And by what principles should ethical decisions be made when in practice insufficient evidence is simply not available?

    Just what, then, constitutes “unjustified belief”? Would it be unjustified to say “I am going to marry this person because I think we can build a happy and constructive life together?” What if my mother agrees and my father doesn’t? What is the woman is pregnant? Etc. How can I possibly gather “sufficient evidence” before the fact?

    James’ position, on the other hand, horrifies me every bit as much as Clifford’s. His definition of religion seems extraordinarily narrow. And can we really say that all religious belief assumes that “the best things are the most eternal”? How do we know anything at all is eternal? I would think the evidence is that quite possible nothing is.

    And James’ statement that “belief is measured by action” is even less defensible that Clifford’s assumption that there is given to us anything resembling certainty.

    Even when I was a still a believing Roman Catholic, I suspected that part of me was really Lutheran – because doubt seemed to me to be intrinsic to faith. Now all that remains is my view that we must learn to make our decisions – including our ethical decisions – within the context of uncertainty. We can never be sure that even our most basic principles are right. “Love my neighbour as I love myself”? always? are there no exceptions? what about respecting everything else in the universe? other forms of life, the environment, etc.

    Given an assumption of inescapable uncertainty, I often find myself asking what beliefs, convictions/ethical principles we have a right or even obligation to try to impose on others? I believe we have a right to try to prevent murder. But what about Roman Catholics who believe that abortion is murder? What about those societies who believe that killing female babies is not murder?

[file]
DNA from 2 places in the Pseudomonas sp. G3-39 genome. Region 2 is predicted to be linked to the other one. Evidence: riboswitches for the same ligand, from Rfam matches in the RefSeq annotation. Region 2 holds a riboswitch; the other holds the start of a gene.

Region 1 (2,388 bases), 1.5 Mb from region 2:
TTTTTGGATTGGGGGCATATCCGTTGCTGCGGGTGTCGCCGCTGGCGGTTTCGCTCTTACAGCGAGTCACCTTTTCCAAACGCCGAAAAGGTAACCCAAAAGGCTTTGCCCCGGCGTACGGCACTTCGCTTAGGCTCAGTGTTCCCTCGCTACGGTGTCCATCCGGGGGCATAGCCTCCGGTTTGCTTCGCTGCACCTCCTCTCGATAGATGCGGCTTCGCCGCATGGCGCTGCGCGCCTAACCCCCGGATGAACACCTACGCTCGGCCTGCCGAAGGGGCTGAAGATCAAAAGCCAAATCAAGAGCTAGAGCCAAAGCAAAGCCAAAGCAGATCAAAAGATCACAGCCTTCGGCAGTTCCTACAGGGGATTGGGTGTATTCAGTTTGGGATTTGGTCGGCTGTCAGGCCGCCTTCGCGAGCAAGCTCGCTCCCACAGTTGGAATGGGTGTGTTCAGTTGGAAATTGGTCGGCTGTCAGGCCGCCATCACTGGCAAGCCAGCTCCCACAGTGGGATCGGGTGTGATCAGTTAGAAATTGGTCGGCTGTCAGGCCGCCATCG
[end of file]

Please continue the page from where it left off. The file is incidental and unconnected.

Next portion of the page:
Which leads me to another question: to what extent do ethical principles depend on the context in which they are asked? in particular on the context of the society within which we are acting?

    I don’t expect you to try to answer this comment, Chris. But I will say that I’ve begun to look forward to your postings on Saturday mornings. And I am looking forward with fascination to seeing how you develop your thesis.

    Thank you for sharing your thoughts.


    Terry Sissons

    4 December 2010 at 2:32 pm

    • Thanks Terry for such a meaty response.

      This thesis proposal is an attempt to extract the required 1000 words from material covered in much more depth in the series beginning at Clifford’s razor. I’m trying to use the Clifford/James debate to get to an exhaustive either/or, and then see if it’s possible to establish the most rational position to adopt on that either/or.

      So the ‘either’ may not be exactly Clifford’s position and the ‘or’ may not be exactly James’s. But one will be basically ‘it is ethically not OK to believe something on insufficient evidence’ and the other will be something like ‘sometimes it is ethically better to believe something on insufficient evidence rather than withhold belief’.

      ‘Belief’ in both cases means very much belief that something is the case, rather than including decisions about what to do. I wouldn’t want to characterise Clifford as saying it’s never right to decide to do something without being 100% certain it’s the right thing to do. I don’t think he is saying that, and if he is I wouldn’t agree.

      And even in relation to belief about what is the case, it will be interesting to pursue the issue of certainty. I don’t think Clifford is insisting that belief is a purely binary thing – ie you either believe x because you are 100% certain of x, or you don’t believe x. I think he would be more likely to say your belief should match your level of certainty – ie ‘it is ethically not OK to believe that something is the case with greater certainty than the evidence would justify’.

      Whereas James, if I read him correctly, would say: ‘sometimes it is ethically better to believe that something is the case with greater certainty than the evidence would justify rather than withhold that level of conviction’. This is because of the ethical benefit of making the required leap of faith. It’s that ethical benefit of the leap of faith which I think could be the crux of what James is saying.

      Thanks again Terry. Your input has helped a lot.


      Chris Lawrence

      5 December 2010 at 9:21 am